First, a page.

[an error occurred while processing this directive]
BBC News
watch One-Minute World News
Languages
Last Updated: Saturday, 10 July, 2004, 05:07 GMT 06:07 UK
US critical of UN barrier ruling
Israelis demonstrating in support of the barrier
Israelis say the barrier keeps militants away
The US state department has described as inappropriate a ruling by the world court that Israel's West Bank barrier is illegal and should be torn down.

Spokesman Richard Boucher said the ruling - which is not binding - might be a damaging distraction from the roadmap peace process.

The International Court of Justice rejected Israel's arguments that it needed the barrier for self-defence.

But Israel said it would not accept the court's "unjust" decision.

The court said the construction of the Israeli "wall" was "tantamount to annexation" and impeded the Palestinian right to self-determination.

Israel insists the barrier is needed to keep out West Bank militants. Palestinians consider it a land grab.

The construction of the wall is contrary to international law

Mr Boucher said that while Washington would study the UN court's ruling in the coming days, long-standing US opposition to the whole process was unchanged.

He said the debate about the controversial barrier was a political issue, not one for the International Court.

"We think the efforts of the parties ought to be placed on seizing the opportunity that can be created for progress on the roadmap," he added.

The US, along with several other countries including the UK, had argued the court should stay out of the issue.

The court's decision can serve as a basis for United Nations action.

'Racist wall'

Palestinian leader Yasser Arafat described the ruling as a "victory for the Palestinian people".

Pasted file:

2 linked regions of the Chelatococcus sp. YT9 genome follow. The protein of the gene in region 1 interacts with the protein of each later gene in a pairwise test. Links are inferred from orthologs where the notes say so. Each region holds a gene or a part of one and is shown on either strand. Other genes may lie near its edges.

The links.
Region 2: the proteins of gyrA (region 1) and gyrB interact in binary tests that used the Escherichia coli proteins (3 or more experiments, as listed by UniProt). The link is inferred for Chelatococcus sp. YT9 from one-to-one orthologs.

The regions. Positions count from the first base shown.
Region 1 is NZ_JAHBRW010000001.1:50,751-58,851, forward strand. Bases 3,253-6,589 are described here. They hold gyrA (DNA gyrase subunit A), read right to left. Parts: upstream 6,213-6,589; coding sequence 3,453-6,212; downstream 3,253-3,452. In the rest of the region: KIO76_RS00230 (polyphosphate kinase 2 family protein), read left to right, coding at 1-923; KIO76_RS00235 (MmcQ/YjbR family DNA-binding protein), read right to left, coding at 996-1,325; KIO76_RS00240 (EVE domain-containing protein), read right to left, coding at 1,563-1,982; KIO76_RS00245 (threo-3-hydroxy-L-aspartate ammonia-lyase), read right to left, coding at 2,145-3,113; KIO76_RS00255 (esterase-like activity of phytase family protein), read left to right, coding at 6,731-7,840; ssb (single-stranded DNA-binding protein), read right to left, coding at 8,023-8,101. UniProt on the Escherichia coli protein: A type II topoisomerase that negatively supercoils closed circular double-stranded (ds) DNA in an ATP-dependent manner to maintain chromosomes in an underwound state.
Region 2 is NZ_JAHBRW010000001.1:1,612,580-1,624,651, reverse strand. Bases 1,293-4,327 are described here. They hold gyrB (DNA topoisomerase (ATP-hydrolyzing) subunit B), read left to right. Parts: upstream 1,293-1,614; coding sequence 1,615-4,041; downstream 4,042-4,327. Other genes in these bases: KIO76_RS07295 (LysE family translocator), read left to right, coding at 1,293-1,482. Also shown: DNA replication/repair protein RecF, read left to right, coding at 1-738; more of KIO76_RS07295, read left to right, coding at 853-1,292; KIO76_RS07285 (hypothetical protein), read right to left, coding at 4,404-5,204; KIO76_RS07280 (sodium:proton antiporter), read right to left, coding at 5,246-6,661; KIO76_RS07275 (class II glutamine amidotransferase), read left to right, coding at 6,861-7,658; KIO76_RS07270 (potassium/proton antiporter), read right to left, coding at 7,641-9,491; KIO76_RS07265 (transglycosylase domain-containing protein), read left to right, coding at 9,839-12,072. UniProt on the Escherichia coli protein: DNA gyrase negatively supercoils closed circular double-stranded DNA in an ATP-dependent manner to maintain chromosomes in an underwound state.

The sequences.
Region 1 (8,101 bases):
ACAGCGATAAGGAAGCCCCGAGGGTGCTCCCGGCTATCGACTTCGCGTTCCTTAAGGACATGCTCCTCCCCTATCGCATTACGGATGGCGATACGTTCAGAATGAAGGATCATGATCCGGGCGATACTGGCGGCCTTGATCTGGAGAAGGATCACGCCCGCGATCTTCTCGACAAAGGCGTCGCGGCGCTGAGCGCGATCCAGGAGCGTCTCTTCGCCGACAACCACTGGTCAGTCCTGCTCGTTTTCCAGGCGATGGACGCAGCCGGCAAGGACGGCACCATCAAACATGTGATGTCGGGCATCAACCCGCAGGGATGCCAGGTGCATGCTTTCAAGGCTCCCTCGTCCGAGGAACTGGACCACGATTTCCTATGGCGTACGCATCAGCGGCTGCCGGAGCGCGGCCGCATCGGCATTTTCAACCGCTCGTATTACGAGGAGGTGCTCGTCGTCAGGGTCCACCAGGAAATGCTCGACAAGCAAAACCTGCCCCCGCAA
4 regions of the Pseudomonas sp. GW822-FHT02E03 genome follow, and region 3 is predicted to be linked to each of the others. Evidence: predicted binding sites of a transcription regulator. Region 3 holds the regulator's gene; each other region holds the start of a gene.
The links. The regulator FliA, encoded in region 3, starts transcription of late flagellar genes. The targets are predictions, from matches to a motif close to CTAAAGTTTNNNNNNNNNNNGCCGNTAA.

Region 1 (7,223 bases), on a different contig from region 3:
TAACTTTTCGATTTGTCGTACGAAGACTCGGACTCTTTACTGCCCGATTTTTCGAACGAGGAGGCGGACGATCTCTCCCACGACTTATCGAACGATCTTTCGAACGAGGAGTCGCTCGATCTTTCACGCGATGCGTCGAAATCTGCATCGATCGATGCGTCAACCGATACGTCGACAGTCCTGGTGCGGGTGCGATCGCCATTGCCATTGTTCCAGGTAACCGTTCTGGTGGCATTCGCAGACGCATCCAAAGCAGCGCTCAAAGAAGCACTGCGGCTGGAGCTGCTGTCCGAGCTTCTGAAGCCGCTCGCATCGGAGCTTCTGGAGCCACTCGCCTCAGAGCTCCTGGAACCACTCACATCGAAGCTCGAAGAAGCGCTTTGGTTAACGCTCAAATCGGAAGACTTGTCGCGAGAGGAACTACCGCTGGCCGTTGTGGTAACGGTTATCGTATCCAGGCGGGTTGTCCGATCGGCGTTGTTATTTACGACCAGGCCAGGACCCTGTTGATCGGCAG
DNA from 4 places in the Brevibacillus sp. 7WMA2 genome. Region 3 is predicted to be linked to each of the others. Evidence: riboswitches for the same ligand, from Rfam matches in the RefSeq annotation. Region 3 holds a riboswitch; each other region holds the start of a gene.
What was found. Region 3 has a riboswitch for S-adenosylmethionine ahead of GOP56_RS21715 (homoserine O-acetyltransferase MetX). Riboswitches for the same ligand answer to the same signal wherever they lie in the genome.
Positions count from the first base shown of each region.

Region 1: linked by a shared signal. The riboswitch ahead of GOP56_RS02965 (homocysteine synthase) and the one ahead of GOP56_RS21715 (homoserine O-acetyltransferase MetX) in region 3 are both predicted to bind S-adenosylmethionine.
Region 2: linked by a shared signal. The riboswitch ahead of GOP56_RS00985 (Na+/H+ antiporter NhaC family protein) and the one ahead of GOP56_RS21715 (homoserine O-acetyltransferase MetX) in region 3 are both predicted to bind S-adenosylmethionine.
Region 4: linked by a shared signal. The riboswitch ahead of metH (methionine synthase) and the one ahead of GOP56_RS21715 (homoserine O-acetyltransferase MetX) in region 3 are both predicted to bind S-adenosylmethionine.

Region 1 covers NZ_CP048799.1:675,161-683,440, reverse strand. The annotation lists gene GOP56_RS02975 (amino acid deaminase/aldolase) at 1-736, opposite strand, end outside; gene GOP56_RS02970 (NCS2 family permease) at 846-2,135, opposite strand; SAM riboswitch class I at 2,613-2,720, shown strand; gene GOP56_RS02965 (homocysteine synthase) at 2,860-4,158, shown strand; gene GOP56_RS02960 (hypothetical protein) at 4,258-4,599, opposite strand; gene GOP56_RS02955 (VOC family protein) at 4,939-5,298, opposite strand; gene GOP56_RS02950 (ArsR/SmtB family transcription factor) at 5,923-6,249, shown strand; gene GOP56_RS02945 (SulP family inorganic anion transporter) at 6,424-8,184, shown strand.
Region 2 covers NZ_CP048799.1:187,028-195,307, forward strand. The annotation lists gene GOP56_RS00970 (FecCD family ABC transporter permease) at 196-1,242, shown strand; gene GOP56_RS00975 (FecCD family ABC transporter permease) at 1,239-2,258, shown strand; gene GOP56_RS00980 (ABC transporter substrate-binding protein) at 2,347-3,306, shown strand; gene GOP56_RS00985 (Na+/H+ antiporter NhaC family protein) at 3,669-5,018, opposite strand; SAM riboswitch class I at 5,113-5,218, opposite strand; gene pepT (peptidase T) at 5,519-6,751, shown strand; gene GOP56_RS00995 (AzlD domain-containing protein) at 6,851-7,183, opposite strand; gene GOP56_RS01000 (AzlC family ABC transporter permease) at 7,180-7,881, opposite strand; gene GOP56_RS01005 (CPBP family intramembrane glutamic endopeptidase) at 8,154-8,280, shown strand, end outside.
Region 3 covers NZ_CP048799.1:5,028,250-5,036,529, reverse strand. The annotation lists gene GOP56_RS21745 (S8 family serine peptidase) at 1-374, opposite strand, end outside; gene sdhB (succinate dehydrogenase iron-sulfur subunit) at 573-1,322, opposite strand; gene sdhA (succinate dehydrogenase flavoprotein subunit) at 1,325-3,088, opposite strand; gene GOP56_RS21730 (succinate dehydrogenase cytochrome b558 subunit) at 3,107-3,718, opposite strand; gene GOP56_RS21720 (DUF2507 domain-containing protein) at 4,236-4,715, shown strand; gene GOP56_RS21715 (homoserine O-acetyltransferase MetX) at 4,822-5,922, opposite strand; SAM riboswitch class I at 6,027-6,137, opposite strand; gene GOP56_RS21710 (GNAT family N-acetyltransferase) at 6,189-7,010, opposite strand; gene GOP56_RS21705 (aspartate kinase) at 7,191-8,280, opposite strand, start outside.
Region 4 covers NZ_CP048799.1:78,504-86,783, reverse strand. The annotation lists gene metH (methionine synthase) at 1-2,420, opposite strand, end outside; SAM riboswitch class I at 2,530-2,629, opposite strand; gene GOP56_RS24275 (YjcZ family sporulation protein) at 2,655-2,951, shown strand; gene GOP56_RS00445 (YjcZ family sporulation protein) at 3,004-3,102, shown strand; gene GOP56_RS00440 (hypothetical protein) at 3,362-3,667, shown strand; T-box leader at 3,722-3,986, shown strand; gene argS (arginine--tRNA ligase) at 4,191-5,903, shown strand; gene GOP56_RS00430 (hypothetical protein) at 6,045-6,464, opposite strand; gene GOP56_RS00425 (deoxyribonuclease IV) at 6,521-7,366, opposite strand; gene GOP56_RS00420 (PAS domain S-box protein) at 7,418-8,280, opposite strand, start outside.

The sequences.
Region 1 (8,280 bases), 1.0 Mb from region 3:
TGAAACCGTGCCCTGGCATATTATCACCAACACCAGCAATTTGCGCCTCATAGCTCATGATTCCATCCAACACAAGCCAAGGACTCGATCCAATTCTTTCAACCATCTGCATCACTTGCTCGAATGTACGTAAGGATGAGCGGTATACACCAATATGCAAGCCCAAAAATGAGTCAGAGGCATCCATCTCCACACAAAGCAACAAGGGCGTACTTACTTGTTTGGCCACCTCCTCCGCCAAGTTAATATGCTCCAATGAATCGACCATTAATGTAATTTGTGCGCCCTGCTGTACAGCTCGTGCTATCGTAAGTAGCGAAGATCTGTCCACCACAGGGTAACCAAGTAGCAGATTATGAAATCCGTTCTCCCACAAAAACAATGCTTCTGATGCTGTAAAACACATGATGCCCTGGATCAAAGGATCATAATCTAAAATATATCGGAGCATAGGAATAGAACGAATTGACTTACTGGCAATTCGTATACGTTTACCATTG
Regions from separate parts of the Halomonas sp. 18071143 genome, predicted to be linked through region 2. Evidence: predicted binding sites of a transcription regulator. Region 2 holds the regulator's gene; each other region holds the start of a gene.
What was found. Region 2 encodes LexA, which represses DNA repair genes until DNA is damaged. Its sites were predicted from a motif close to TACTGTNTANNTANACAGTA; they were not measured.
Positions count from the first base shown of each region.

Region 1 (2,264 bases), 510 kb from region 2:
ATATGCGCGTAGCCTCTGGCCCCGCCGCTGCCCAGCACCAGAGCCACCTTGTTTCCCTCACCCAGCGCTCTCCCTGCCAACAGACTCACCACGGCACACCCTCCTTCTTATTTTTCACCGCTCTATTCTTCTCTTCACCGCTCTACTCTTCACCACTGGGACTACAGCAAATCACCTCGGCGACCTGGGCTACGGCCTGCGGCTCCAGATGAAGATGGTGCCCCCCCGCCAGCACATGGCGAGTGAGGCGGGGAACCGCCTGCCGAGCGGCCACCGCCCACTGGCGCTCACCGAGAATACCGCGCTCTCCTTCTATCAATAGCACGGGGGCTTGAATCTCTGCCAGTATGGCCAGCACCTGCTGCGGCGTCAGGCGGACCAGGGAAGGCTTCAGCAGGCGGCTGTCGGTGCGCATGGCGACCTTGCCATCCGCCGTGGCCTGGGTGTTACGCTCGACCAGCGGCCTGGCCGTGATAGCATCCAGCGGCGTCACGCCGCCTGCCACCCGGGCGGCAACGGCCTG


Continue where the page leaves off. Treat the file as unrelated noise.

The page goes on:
"We salute this decision condemning the racist wall," Mr Arafat told reporters at his West Bank headquarters.

Palestinian Prime Minister Ahmed Qurei said it was "a historic day".

Guide to the route and structure of the West Bank barrier

"They [judges] said it has to be torn down and we say that we must tear it down," Mr Qurei said

But Israeli spokesmen were quick to dismiss the ICJ ruling.

"I believe that after all the rancour dies, this resolution will find its place in the garbage can of history," said Raanan Gissin, a senior aide to Israeli Prime Minister Ariel Sharon.

"The court has made an unjust ruling denying Israel its right of self-defence."

Finance Minister Binyamin Netanyahu went even further, pouring scorn on possible action by the UN General Assembly - which took the issue to court.

"They [the GA] can decide anything there. They can say that the earth is flat. It won't make it legal, it won't make it true and it won't make it just."

BBC diplomatic correspondent Jonathan Marcus says the real question is what, if anything, will change now that the barrier has been declared illegal.

Arab governments are likely to seek an emergency session of the General Assembly to try to secure a resolution endorsing the court's decision.

But experts caution against any expectation of tough UN action - not least because of the US veto in the Security Council.


WATCH AND LISTEN
The BBC's Susannah Price
"The General Assembly's resolutions aren't legally binding"



Israel and the Palestinians

KEY STORIES

FEATURES & ANALYSIS

Palestinian women sit on a roof top of the home of a Palestinian family in Beit Lahia in the northern Gaza Strip on 20 November 2006. Human shields
Palestinians adopt a new tactic to deter Israeli attacks, but this is a high-risk strategy

VIDEO AND AUDIO


PROFILES

 



RELATED INTERNET LINKS:
The BBC is not responsible for the content of external internet sites


PRODUCTS AND SERVICES

News Front Page | Africa | Americas | Asia-Pacific | Europe | Middle East | South Asia
UK | Business | Entertainment | Science/Nature | Technology | Health
Have Your Say | In Pictures | Week at a Glance | Country Profiles | In Depth | Programmes
Americas Africa Europe Middle East South Asia Asia Pacific